Is it really true what Wikipedia says about Miriam Makeba – that she’s the “first artist from Africa to popularize African music around the world”? Given that Makeba released her first U.S. album in 1960, one can only conclude that African pop, essentially, had no American distribution links until “the Year of Africa” (as 1960 is also known, due to significant events — “particularly the independence of seventeen African nations — that focused global attention on the continent and intensified feelings of Pan-Africanism” (Wiki).
Makeba would record “Click Song” on 1960 RCA album, Miriam Makeba, while former husband, Hugh Masekela, would likewise record the song on his first US release, 1962’s Trumpet Africaine on Mercury. Makeba would also record “Click Song” while briefly under contract to Mercury in 1966 and then revisit the song on 1967’s Pata Pata, her first of several albums for Reprise:
South African-born Makeba sings this song in Xhosa, the famously percussive tongue that her father spoke. Seven years later, Makeba would perform this song at the Zaire ’74 three-day music festival that accompanied the epic boxing match between Muhammad Ali and George Foreman for the heavyweight championship crown.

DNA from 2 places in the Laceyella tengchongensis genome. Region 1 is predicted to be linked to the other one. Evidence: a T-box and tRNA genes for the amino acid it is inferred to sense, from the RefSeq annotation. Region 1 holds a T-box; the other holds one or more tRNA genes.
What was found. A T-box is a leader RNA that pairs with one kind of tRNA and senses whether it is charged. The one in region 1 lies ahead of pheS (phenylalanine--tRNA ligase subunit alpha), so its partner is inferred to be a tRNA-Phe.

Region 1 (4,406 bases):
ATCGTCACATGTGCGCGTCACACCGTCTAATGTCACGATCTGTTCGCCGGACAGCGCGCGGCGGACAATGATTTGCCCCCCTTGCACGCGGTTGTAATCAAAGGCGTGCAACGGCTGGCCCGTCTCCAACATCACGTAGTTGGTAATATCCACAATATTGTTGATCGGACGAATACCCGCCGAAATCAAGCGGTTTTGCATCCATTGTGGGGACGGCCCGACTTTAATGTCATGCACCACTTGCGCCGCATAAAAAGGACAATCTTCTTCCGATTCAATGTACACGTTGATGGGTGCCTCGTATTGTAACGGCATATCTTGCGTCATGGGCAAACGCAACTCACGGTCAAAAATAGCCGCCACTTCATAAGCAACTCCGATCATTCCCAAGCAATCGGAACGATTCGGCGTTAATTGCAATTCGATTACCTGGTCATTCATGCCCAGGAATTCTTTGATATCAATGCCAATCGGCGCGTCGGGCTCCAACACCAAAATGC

1968 single released in spain 1972 single released in the netherlands
1968 Netherlands 45
“Click Song” also saw release on 1965 LP, Jimmy Come Lately, by Four Jacks and a Jill, South African folk-popsters who would later hit the American Top 20 on March 30, 1968 with their abstrusely catchy single, “Master Jack” [but wait – in an oddly curious twist: RCA, in 1969, would release a 45 solely for the New Zealand market with hit single, “Master Jack” as the B-side and “Click Song” as the A-side].
Cher Speaks Xhosa
Would you be stunned to learn that Cher would record her own version of “Click Song #1” for 1968’s Backstage, her last album for Liberty? Also released as the A-side of a 45.